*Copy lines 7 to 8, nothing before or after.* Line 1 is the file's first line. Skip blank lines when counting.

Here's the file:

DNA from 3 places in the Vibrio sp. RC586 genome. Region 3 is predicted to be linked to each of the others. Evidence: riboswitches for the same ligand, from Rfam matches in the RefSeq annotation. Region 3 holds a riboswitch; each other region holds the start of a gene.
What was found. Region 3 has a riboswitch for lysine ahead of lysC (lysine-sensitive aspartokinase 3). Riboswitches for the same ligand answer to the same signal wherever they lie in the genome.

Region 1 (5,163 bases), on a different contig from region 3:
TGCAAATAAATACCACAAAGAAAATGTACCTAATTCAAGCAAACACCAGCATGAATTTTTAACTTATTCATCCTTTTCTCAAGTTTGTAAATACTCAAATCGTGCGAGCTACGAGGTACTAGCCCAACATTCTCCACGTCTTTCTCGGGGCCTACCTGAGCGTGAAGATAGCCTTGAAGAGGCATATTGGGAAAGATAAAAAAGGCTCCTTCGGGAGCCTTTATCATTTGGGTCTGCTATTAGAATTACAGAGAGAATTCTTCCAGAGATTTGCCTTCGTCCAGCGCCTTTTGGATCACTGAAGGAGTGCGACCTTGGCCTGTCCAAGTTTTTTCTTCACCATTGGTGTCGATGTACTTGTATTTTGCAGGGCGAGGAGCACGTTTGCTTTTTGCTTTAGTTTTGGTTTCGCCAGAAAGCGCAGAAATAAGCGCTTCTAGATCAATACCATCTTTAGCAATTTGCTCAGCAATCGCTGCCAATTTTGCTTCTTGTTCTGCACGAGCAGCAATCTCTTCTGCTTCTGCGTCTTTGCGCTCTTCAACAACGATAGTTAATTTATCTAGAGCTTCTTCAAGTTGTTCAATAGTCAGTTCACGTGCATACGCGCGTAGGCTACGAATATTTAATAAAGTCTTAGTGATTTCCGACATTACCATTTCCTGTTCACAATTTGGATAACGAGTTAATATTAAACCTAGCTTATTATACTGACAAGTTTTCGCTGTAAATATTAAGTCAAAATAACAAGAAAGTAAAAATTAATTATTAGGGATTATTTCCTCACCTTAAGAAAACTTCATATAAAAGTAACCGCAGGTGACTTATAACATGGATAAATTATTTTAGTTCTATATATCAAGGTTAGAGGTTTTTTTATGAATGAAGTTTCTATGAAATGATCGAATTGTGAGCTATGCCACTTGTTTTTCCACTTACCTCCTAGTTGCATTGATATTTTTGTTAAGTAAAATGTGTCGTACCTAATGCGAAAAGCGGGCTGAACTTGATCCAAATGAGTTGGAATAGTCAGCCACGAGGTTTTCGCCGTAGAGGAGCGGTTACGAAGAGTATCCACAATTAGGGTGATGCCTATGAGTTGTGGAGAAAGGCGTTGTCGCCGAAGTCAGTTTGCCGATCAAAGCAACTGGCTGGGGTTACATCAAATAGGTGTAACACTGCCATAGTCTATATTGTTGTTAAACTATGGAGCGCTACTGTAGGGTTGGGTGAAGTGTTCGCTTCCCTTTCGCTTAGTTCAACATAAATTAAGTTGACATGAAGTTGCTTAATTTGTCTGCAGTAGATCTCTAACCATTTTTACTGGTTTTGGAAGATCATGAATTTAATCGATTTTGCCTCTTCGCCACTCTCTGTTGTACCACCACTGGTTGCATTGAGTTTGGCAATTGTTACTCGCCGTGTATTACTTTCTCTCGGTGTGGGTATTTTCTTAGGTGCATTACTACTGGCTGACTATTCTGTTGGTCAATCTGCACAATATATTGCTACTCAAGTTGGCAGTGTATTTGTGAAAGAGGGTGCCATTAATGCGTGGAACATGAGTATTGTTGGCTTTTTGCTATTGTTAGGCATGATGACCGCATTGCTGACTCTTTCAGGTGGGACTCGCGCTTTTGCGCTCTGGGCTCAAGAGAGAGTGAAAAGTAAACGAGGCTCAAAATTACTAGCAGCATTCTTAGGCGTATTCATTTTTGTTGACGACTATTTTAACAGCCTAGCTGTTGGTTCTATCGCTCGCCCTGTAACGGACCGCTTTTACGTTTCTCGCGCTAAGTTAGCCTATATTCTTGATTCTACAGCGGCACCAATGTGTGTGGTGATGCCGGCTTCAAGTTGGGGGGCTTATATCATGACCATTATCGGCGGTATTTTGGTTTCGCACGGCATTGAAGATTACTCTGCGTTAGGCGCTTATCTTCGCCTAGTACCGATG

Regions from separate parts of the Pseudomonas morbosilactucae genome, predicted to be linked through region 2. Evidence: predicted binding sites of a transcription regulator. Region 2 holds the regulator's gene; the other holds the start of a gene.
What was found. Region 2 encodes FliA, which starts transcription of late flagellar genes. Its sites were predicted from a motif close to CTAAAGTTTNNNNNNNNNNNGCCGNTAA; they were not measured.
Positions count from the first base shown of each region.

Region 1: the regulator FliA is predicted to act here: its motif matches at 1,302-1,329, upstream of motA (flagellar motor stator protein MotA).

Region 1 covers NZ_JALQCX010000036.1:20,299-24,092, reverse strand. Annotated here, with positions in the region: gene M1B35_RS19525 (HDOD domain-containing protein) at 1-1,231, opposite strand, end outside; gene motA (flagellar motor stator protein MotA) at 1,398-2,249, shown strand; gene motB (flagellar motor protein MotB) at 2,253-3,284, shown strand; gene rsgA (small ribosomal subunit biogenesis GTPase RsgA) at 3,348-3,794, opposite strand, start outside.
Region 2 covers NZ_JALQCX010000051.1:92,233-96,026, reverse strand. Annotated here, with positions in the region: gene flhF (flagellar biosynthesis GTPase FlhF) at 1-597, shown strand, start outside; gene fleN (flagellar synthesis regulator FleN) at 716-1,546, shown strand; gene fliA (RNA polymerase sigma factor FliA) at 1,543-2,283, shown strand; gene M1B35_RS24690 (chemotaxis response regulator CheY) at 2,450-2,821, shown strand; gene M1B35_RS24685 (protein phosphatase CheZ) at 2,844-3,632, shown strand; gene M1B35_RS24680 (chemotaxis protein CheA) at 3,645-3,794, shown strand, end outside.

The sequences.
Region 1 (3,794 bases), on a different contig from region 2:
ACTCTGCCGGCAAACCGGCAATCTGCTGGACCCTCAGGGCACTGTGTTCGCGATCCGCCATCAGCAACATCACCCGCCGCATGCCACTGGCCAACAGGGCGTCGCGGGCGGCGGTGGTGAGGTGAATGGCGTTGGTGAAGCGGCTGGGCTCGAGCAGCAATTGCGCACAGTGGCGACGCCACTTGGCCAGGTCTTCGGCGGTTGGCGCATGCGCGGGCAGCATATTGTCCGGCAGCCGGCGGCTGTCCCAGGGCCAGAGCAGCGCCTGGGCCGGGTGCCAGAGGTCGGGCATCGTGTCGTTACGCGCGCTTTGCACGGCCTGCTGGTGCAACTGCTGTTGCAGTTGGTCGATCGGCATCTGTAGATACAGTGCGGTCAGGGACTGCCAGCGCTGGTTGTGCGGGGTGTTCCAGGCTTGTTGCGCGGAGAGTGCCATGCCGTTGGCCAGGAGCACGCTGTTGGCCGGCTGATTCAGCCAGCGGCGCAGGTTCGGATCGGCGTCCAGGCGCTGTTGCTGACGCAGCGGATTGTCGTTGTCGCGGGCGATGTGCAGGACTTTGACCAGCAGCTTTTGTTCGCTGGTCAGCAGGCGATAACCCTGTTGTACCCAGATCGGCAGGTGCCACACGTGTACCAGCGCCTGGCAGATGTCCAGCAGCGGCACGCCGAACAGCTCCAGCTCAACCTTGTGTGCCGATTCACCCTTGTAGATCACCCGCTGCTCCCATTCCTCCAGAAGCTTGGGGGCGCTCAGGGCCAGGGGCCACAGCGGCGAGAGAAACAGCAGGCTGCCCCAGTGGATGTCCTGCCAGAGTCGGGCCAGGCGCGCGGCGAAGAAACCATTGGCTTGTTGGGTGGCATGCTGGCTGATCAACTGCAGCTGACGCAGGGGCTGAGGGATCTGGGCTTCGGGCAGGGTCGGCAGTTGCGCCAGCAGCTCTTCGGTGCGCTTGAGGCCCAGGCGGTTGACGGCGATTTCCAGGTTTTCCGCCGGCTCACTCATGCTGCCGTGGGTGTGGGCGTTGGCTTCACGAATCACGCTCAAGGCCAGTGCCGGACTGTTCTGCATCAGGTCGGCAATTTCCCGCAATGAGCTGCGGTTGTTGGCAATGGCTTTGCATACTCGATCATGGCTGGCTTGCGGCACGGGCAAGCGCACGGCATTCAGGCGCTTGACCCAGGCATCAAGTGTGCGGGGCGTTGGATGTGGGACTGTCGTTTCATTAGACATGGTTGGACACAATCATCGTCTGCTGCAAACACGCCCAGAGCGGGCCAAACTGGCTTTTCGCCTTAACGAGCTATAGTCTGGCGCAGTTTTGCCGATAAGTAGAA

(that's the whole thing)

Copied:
Positions count from the first base shown of each region.

Region 1: the regulator FliA is predicted to act here: its motif matches at 1,302-1,329, upstream of motA (flagellar motor stator protein MotA).